In many places we have lost our way. Old priorities forgotten, the luster of glory is dull, in need of loving care to be restored and to shine again. Something beautiful is just under the dust of neglect and the glimmer is not extinguished.
I wrote recently of the wonder and sense of purpose I felt and experienced all around in my earliest experience of Messianic Judaism. Perhaps I overstated the sense that it was a golden age. Surely we lacked a clear vision and I am thankful for the clarity that has come through maturing, which is manifest in the Hashivenu stream of Messianic Judaism.
But if in those early days we lacked clarity, we did not lack for hearing or sight. We heard and we saw something God was making clear.
I remember listening in awe to discussions of Jewish history. The principle idea is that God was at work in the history of the people of Israel. The birth of Israel moved us. The Holocaust was a challenge to our faith and yet the suffering of Jacob was readily compared to the suffering of Jacob’s greatest son. The story did not end with despair, but continued (and it continues) with rebirth and optimism.
Again and again I heard messages about the restoration, glorification, and vindication of the people of Abraham, Isaac, and Jacob.
As a convert to Judaism, I was a the time a Gentile. It did not occur to me that somehow in the wonder of all this prophetic beauty I should feel left out, unwanted. In fact, I was part of a group of Christians, Southern Baptists in fact, who were in awe over the same wonders of biblical foretelling.
We read Bodie Thoene novels. We watched Holocaust documentaries. We took trips to Israel and learned about the Zionist pioneers and the many remarkable people who gave birth to a nation. We read Deuteronomy 30, Isaiah 2, Ezekiel 36, Zechariah 12, and Romans 11. We received newsletters with teaching about the second Exodus.
And we believed that all Israel would be saved, in a certain generation (may it be ours), and saved by the name of Yeshua.
I don’t know what has happened. That idealism has been lost in many places it seems to me. Maybe the lingering decades have eroded hope in naive dispensationalist theories. Maybe fractious sub-movements of non-Jews have infected many with a subtle replacement theology. Maybe I’m just getting old.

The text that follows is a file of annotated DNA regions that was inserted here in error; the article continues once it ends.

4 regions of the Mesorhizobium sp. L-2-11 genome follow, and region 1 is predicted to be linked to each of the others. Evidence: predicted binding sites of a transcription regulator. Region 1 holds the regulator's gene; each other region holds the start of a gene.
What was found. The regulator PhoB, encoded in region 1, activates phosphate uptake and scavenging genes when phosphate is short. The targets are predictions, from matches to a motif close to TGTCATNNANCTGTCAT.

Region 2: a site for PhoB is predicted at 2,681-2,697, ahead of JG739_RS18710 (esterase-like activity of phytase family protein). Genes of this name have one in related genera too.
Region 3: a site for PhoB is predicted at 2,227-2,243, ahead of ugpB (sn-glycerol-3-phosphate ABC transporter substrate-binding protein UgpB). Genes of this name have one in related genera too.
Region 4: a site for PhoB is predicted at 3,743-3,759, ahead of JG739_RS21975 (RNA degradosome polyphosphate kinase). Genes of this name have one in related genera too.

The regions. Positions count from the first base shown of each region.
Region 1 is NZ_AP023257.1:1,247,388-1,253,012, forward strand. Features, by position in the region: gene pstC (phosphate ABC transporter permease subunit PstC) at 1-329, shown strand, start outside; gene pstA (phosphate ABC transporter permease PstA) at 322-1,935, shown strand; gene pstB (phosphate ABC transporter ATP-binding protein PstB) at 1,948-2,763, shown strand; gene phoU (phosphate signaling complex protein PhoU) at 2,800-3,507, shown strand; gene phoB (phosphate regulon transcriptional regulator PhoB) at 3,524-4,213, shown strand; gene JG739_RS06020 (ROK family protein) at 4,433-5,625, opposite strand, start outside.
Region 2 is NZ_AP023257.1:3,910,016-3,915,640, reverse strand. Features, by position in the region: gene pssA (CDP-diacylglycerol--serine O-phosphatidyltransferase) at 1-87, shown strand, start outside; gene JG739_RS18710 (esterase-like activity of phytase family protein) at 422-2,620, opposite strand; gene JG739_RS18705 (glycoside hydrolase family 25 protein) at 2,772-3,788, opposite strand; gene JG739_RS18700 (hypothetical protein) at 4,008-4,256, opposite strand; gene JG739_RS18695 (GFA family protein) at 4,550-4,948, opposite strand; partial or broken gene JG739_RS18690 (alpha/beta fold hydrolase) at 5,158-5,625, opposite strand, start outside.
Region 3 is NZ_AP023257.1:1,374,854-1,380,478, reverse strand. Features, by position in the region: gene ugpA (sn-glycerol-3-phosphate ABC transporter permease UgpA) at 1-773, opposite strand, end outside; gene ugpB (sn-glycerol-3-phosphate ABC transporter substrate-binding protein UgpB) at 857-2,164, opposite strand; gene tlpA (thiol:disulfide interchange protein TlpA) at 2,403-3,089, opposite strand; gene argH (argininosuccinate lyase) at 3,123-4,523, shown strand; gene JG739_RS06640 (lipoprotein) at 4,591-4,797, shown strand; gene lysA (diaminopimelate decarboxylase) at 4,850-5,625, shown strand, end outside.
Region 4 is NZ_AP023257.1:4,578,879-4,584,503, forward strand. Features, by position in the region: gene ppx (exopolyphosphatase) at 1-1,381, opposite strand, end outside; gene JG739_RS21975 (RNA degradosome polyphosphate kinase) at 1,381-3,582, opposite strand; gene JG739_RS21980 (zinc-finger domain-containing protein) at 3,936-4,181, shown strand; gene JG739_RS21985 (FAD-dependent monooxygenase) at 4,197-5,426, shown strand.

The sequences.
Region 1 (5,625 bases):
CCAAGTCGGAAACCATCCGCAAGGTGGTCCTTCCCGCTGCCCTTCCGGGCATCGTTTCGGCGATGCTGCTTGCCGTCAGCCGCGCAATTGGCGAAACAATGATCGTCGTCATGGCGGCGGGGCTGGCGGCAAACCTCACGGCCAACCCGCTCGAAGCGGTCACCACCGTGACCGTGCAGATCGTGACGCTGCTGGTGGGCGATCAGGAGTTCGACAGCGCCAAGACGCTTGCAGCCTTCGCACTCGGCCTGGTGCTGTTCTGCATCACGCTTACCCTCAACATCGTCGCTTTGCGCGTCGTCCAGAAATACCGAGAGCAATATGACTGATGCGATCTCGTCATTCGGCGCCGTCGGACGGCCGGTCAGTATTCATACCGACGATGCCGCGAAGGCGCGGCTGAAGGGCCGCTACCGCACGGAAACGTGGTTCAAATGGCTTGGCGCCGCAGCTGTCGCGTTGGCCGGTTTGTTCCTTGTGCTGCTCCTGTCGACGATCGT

The biblical texts have not changed. It remains a fact that before Israel’s exile was even a rumored reality, the prophet Moses foretold it: these things will come upon you, the blessing and the curse. Scattered to the furthest places under heaven, we could see that reality in the Jewish people as we thought about world Jewry, suffering, and hope. But another fact remains, from the same biblical passage: from there the Lord your God will gather you. And we talked a lot about that gathering. Some were convinced the exodus of Jews out of Russia was the fulfillment and that Messiah’s coming was imminent. Naive we were, but naively rapturous and content. The Lord your God will circumcise your heart, we read and we thought of the new birth Yeshua brings sealed with the Spirit of God dwelling inside.
It wasn’t just Messianic Jews who talked this way. It was also a sub-group of Christians.
And Messianic Judaism was, and I will insist on this bit of history, a movement about the restoration of the people of Israel in Yeshua. It was not about rediscovering Torah and certainly not about getting non-Jews to keep the Torah.
What a shame to see something so beautiful, pure, and resonant with biblical voices be lost to an identity crisis.
I’m glad that some of the early shortcomings of Messianic Judaism are being overcome. It wasn’t all goodness and light, of course. Mostly we failed to recognize that Torah is living and authoritative. Messianic Jews too often ate bacon and had gift shops open in the synagogue on Shabbat. Christian theologies of the Law, especially dispensationalist and Reformed understandings, were prevalent.
But if we circumcise our sons, grow in the tradition, restrict our diets, and sanctify our time, it is not enough. Someone said on this blog only yesterday, “I speculate there will never be a time, short of Messiah’s arrival or some other amazing thing from heaven, when the Jewish world embraces Messiah Yeshua en masse.”
Perish the thought that we have lost our way on this. The hearts of Israel will be circumcised. All Israel will be saved. Looking on the pierced Messiah, there will be a weeping revival of repentance. God will put his Spirit in his people, Israel. A heart of stone will be replaced with a heart of flesh. The Torah will be written on the heart and no Jew will need to teach his fellow about God for all will know him. And we are persuaded that the life, teaching, and redemptive actions of Yeshua the Messiah will bring all this about.
We must never forget.